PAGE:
Yeah that is the only thing that is going to work for you there, if you want to get the bird correctly exposed. Another things is that i notices that these photos your not shooting with the sun so to speak. If you want the birds to be lit up well you should have the sun in your back this will make sure the birds don't look like they do in these photos.

Depending on the outdoor conditions that your going to shoot in the spot metering might cause you to get a very overexposed sky (you would probably have gotten it if you spot metered the images above) because then your camera would want to use a slower shutter speed = more light = intense sky = overexposed.

I have written an article on metering if your interested. Link here

What mode are you shooting in? Get to know your modedial here

Some tips on exposure here

Along with with understanding your histograms here

Read those and you should get of on the right foot for some nice bird shots

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PostPosted: Wed Jun 18, 2008 10:47 am 
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how about Auto exposure lock feature of your camera. here is a link that might help. http://uk.youtube.com/watch?v=PaOUzWK1R_M

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PostPosted: Wed Jun 18, 2008 6:31 pm 
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I still would recommend fill flash over AEB. Flash will work as long as you have a snoot. Full power in manual and then set it to the longest zoom on the flashgun. The snoot will concentrate the light so that it can cover a further distance.

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PostPosted: Thu Jun 19, 2008 7:34 am 
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Snooting will def concentrate the light. How far do you think it will actually reach Ed?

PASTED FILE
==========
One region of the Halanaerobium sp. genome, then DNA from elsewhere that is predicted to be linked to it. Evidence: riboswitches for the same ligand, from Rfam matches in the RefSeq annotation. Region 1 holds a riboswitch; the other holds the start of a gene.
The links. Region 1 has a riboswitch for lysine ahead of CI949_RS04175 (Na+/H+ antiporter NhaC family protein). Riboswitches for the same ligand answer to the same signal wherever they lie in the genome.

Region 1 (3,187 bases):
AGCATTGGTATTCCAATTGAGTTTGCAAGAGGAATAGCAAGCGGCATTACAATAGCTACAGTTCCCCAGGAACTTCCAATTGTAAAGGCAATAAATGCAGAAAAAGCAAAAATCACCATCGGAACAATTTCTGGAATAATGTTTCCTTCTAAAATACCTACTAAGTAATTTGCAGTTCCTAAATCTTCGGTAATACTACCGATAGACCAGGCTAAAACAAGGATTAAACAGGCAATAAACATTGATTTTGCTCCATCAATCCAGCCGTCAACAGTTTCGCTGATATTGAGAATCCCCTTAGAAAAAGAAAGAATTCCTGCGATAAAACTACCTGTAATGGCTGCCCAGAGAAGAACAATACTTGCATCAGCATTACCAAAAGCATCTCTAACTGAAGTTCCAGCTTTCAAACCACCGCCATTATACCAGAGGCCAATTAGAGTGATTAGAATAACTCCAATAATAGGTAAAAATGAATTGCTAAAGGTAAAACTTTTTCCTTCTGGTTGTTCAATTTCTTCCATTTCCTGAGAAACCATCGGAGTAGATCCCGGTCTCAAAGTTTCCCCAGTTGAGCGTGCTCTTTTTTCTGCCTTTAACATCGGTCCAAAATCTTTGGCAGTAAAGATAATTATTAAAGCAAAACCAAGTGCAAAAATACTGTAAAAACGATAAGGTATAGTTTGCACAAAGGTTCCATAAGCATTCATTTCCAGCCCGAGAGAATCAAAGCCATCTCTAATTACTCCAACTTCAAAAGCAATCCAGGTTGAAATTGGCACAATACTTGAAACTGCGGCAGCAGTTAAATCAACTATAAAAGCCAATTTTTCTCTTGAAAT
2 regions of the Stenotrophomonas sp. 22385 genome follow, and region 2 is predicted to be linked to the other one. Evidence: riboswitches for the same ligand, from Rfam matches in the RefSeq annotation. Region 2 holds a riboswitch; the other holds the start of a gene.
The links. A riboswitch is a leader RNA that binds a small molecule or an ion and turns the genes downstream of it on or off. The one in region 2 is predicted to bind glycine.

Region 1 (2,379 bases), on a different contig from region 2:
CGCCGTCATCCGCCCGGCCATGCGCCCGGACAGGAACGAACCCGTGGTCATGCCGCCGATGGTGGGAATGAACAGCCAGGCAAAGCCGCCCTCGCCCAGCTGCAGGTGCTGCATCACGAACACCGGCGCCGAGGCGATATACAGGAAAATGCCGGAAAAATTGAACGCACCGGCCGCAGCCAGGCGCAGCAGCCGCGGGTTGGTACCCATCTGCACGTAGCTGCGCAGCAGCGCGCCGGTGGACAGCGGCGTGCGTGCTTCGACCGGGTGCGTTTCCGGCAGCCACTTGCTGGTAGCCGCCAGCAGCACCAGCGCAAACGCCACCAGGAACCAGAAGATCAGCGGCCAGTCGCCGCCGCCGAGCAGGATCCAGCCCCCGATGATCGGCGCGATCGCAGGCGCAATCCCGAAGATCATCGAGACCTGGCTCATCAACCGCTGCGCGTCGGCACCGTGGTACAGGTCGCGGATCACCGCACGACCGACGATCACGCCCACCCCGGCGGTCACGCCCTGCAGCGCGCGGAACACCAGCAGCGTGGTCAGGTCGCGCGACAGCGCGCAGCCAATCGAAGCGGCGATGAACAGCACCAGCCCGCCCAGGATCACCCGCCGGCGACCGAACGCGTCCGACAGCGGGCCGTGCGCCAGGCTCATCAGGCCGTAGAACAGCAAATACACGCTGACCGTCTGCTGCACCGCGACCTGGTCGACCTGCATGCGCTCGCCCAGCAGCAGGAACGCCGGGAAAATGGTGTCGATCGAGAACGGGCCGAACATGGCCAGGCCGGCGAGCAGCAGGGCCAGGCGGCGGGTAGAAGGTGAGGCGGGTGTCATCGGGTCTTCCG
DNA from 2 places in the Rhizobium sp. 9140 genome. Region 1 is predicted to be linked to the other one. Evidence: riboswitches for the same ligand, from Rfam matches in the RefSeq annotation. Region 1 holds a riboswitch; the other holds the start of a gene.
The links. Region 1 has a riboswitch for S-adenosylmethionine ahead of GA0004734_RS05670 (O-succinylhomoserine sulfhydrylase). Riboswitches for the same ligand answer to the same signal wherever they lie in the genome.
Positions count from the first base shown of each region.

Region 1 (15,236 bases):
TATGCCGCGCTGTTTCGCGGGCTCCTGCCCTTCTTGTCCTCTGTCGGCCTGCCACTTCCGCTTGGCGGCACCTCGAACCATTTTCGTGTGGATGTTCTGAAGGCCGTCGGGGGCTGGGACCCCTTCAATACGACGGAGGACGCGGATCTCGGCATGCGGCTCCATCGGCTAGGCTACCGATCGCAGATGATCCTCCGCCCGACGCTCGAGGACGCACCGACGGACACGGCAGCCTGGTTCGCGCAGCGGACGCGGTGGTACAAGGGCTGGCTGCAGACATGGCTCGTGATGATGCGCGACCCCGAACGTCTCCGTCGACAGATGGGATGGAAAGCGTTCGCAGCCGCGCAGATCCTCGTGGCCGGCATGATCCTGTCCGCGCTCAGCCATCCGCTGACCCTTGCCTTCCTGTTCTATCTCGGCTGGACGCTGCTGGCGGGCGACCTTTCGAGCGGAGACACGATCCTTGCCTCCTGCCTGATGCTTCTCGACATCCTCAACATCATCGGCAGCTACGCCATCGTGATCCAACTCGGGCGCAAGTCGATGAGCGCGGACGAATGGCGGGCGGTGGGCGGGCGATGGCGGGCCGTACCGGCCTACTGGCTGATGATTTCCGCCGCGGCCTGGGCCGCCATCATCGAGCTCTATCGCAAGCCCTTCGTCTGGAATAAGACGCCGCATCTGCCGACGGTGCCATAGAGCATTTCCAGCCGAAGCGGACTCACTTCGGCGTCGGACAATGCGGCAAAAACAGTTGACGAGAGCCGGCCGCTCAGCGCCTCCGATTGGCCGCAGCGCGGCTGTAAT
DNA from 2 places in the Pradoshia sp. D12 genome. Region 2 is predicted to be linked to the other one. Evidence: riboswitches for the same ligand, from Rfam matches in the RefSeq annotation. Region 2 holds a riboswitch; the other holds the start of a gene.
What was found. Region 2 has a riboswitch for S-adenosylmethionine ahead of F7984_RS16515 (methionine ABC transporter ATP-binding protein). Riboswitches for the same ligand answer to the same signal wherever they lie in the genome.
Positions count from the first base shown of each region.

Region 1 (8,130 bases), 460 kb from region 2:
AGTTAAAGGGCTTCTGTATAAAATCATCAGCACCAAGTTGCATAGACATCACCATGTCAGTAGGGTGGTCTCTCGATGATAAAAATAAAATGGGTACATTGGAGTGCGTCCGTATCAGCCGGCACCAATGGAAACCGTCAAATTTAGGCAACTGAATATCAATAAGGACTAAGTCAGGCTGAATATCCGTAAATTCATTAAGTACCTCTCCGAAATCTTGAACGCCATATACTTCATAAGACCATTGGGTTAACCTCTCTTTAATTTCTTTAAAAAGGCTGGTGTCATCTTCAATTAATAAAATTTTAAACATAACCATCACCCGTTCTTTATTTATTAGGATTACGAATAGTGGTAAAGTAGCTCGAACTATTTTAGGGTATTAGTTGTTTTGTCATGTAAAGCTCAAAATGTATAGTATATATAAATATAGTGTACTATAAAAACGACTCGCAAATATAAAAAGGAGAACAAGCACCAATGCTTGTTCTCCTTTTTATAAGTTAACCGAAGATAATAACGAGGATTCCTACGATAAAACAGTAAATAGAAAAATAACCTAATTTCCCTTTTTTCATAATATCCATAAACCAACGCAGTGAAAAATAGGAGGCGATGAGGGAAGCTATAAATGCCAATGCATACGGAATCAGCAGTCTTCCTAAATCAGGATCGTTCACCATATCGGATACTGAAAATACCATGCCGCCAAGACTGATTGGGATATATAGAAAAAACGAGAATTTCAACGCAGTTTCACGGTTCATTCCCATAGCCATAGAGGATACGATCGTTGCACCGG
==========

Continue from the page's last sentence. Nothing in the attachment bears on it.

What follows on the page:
I guess it can be pretty hard to snoot the flash to the correct position. But another option is placing one of those food beds if you will for birds line up ur flash next to it (using it externally so to speak) and back up and take the shots, the fire should get be close enough so you don't have to use full power.

Actually i think that idea might be the best one.

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PostPosted: Thu Jun 19, 2008 10:20 am 
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The distance will depend on the power of the flashgun and the length of the snoot. 50m shouldn't be a problem though.

Melvin87 - would you mind if I use and edit your image to run you through on how to reclaim the lost shadow detail?

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PostPosted: Mon Jun 23, 2008 7:22 am 
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Hey guys, sorry for the slow reply. Just got back home so have been really busy and sort of exhausted for the first few days.

Thanks for the feed back everyone. Will try them out the next time i have a chance to shoot.

Photoj- yep go ahead. Will be great to see the end result and get tips on how and what you did.

Once again thanks for all the help.

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PostPosted: Mon Jun 23, 2008 8:50 am 
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2610ksj wrote:
Have you tried spot metering?


That would indeed be the best option. If your hands are too shaky, get yourself a tripod (always useful with a 300mm focal length). A flash just doesn't have enough reach to illuminate your subject good enough. And if the bird is close enough to be illuminated correctly, it might be scared away by the light, so you'd only a few chances to get the shot you're after.

I agree with Alex about the position of the sun. If it's behind you, it will shine light on the bird and the sky will not be as bright.

Of course you can also go into Manual mode and experiment a little.

- Bjorn -